Nice one! A web-based dictionary you can search with regular expressions (HT MetaFilter). from the site's introduction page:
The Regex Dictionary is a searchable online dictionary, based on The American Heritage Dictionary of the English Language, 4th edition, that returns matches based on strings —defined here as a series of characters and metacharacters— rather than on whole words, while optionally grouping results by their part of speech. For example, a search for "cat" will return any words that include the string "cat", optionally grouped according to gramatical category:
* Adjectives: catastrophic, delicate, eye-catching, etc.
* Adverbs: marcato, staccato, etc.
* Nouns: scat, category, vacation, etc.
* Verbs: cater, complicate, etc.
In other words, the Regex Dictionary searches for words based on how they are spelled; it can find:
* adjectives ending in ly (197; ex.: homely)
* words ending in the suffix ship (89)
o Adjectives (1, midship)
o Nouns (80; ex.: membership)
o Suffixes (1, -ship)
o Verbs (6; ex.: worship)
* words, not counting proper nouns, that have six consecutive consonants, including y (79; ex.: strychnine)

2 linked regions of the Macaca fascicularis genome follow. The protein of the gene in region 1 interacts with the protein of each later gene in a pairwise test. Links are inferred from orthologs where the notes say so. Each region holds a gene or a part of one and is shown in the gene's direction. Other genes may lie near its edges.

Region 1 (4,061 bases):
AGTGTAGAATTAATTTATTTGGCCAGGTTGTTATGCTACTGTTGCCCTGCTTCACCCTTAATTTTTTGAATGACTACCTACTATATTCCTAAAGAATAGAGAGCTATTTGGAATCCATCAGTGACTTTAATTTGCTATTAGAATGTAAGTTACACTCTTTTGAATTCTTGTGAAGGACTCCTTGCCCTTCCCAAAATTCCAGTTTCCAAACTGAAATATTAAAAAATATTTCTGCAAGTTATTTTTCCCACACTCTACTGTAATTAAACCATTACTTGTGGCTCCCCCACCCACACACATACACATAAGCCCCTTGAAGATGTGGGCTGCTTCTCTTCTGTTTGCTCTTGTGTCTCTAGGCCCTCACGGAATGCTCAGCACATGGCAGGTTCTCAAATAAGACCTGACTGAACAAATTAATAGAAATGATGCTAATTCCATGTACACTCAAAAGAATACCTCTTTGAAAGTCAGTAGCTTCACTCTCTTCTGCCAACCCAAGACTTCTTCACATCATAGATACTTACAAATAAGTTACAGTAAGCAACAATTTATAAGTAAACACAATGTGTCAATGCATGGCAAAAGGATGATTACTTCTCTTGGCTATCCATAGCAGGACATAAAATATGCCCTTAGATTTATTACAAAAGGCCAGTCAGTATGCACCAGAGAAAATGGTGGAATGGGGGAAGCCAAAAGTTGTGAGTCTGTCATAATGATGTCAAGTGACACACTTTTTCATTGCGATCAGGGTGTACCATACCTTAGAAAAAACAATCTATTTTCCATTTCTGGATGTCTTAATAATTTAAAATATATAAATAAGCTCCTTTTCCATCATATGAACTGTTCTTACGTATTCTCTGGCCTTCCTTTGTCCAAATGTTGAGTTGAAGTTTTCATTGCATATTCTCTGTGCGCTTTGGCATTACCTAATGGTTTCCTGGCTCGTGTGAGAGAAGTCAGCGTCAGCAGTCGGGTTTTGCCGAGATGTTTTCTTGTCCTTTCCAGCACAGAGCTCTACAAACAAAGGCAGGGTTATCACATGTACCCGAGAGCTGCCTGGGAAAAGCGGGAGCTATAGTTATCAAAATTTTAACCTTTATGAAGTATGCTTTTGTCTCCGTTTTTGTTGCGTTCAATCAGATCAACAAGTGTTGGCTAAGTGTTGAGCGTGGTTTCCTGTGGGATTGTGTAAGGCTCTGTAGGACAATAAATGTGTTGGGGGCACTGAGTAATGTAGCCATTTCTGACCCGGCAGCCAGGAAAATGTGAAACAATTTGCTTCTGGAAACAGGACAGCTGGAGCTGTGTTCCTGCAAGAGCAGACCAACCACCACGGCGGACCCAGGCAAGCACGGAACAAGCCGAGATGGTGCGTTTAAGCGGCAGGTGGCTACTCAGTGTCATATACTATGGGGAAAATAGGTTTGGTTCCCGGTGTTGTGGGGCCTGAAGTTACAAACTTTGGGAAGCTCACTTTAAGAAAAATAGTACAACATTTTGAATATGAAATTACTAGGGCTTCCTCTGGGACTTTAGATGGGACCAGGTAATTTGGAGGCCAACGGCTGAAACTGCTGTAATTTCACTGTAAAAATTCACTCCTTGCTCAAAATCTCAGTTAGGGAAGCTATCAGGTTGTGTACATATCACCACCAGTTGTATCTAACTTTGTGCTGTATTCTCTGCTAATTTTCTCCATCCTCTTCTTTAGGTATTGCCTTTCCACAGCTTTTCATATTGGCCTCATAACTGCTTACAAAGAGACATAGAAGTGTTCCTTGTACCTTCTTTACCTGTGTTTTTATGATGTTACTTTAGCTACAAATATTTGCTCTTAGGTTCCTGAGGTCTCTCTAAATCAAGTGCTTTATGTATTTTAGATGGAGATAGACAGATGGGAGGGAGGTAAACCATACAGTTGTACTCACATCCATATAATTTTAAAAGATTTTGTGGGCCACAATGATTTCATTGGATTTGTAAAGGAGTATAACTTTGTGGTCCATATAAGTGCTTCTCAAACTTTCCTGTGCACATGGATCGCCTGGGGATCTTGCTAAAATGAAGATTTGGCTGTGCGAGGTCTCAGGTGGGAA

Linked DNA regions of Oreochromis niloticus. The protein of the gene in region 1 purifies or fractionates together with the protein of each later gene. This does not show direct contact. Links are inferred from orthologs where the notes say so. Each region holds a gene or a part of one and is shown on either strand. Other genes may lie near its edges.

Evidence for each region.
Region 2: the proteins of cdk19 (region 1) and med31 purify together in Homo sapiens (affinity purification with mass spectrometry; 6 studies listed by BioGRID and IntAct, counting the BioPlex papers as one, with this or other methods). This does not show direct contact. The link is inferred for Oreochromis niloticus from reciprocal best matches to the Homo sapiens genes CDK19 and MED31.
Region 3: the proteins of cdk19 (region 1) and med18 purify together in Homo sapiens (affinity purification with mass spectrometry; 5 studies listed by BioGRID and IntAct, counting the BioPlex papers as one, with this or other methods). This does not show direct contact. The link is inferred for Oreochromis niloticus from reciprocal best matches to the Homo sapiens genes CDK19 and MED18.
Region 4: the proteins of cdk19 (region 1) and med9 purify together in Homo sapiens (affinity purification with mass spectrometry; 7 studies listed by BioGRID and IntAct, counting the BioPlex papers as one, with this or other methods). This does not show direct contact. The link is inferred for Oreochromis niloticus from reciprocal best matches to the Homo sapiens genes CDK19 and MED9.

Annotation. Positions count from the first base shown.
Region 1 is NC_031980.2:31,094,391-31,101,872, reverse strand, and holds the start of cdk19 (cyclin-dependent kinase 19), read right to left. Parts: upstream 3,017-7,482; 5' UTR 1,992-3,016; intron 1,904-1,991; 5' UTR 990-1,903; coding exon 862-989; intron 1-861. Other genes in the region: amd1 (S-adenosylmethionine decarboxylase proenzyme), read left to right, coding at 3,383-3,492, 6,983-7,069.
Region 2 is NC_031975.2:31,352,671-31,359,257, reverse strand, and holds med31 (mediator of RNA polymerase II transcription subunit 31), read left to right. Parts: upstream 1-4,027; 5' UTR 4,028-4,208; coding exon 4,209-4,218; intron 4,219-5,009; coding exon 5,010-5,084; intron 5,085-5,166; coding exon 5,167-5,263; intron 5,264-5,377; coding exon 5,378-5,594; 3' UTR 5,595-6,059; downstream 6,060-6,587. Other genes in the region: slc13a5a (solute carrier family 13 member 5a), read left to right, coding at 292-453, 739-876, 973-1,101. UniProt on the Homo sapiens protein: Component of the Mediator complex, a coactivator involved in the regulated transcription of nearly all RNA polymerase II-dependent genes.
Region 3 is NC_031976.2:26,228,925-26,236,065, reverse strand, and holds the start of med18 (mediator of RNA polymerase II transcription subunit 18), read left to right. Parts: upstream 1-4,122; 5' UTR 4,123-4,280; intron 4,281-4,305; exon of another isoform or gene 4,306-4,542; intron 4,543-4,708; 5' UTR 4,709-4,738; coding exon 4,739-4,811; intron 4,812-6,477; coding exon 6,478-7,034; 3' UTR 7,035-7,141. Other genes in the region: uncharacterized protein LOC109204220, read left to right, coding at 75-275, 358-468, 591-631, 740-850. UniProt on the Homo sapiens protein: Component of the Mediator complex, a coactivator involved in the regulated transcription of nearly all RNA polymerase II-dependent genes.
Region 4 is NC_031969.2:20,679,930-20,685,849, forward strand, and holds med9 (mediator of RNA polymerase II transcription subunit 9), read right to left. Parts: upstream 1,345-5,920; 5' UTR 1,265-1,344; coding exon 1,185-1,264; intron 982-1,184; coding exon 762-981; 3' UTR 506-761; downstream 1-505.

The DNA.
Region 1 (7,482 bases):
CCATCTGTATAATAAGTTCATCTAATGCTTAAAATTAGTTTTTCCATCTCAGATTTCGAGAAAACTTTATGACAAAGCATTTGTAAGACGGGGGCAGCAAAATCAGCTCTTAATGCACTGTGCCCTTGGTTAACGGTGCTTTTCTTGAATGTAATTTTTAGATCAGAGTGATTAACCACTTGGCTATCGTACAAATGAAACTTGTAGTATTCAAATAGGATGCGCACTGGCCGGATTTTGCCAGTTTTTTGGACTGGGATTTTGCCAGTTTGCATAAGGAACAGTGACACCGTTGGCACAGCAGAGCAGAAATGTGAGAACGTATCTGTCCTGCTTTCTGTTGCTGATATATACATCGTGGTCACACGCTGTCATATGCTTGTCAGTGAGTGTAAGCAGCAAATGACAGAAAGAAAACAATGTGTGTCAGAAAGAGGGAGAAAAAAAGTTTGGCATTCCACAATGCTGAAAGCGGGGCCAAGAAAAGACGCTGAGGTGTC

* words, not counting proper nouns, that have six consecutive consonants, not counting y (2; ex.: latchstring)
* words of 12 or more letters that consist entirely of alternate consonants and vowels (45; ex.: legitimatize)
In the spirit of Dr. Emily Bender’s NAACL blog post Putting the Linguistics in Computational Linguistics , I want to apply some of her thou...
I used the phrase god awful in a comment at Language Log and it occurs to me that it's an odd little creature. From the OED *: Pronu...
Purpose: This post reviews my experience interviewing for a Linguist position at Google in Santa Monica, CA on February 29, 2008. I've ...
Bob Carpenter recently made the following comment on one of my posts: I'm very excited to hear that linguists are beginning to take sta...